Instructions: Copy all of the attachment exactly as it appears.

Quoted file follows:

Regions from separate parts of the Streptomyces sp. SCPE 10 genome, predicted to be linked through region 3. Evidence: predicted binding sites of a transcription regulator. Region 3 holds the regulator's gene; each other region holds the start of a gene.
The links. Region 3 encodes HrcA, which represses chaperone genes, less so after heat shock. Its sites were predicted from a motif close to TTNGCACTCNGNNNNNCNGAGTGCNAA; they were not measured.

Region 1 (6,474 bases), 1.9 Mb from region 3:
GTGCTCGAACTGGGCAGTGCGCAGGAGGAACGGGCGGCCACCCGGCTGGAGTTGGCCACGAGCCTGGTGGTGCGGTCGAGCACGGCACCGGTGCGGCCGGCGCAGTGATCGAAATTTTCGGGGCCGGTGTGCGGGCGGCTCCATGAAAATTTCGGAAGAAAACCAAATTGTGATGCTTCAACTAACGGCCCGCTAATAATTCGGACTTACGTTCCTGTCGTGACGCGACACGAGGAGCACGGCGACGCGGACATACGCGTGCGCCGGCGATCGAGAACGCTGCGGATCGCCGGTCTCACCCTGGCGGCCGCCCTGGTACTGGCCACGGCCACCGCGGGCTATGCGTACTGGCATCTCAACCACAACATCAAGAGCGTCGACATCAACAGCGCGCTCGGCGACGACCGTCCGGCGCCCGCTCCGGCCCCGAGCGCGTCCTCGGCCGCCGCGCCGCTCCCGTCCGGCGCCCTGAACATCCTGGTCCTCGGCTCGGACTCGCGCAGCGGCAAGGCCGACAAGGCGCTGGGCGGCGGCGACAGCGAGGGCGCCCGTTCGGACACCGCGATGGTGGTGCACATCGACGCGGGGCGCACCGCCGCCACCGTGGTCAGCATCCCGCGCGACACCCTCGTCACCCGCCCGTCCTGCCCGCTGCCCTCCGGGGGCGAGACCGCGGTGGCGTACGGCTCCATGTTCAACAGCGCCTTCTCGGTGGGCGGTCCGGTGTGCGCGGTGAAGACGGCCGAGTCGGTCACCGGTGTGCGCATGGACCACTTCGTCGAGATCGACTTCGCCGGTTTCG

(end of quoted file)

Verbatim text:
Regions from separate parts of the Streptomyces sp. SCPE 10 genome, predicted to be linked through region 3. Evidence: predicted binding sites of a transcription regulator. Region 3 holds the regulator's gene; each other region holds the start of a gene.
The links. Region 3 encodes HrcA, which represses chaperone genes, less so after heat shock. Its sites were predicted from a motif close to TTNGCACTCNGNNNNNCNGAGTGCNAA; they were not measured.

Region 1 (6,474 bases), 1.9 Mb from region 3:
GTGCTCGAACTGGGCAGTGCGCAGGAGGAACGGGCGGCCACCCGGCTGGAGTTGGCCACGAGCCTGGTGGTGCGGTCGAGCACGGCACCGGTGCGGCCGGCGCAGTGATCGAAATTTTCGGGGCCGGTGTGCGGGCGGCTCCATGAAAATTTCGGAAGAAAACCAAATTGTGATGCTTCAACTAACGGCCCGCTAATAATTCGGACTTACGTTCCTGTCGTGACGCGACACGAGGAGCACGGCGACGCGGACATACGCGTGCGCCGGCGATCGAGAACGCTGCGGATCGCCGGTCTCACCCTGGCGGCCGCCCTGGTACTGGCCACGGCCACCGCGGGCTATGCGTACTGGCATCTCAACCACAACATCAAGAGCGTCGACATCAACAGCGCGCTCGGCGACGACCGTCCGGCGCCCGCTCCGGCCCCGAGCGCGTCCTCGGCCGCCGCGCCGCTCCCGTCCGGCGCCCTGAACATCCTGGTCCTCGGCTCGGACTCGCGCAGCGGCAAGGCCGACAAGGCGCTGGGCGGCGGCGACAGCGAGGGCGCCCGTTCGGACACCGCGATGGTGGTGCACATCGACGCGGGGCGCACCGCCGCCACCGTGGTCAGCATCCCGCGCGACACCCTCGTCACCCGCCCGTCCTGCCCGCTGCCCTCCGGGGGCGAGACCGCGGTGGCGTACGGCTCCATGTTCAACAGCGCCTTCTCGGTGGGCGGTCCGGTGTGCGCGGTGAAGACGGCCGAGTCGGTCACCGGTGTGCGCATGGACCACTTCGTCGAGATCGACTTCGCCGGTTTCG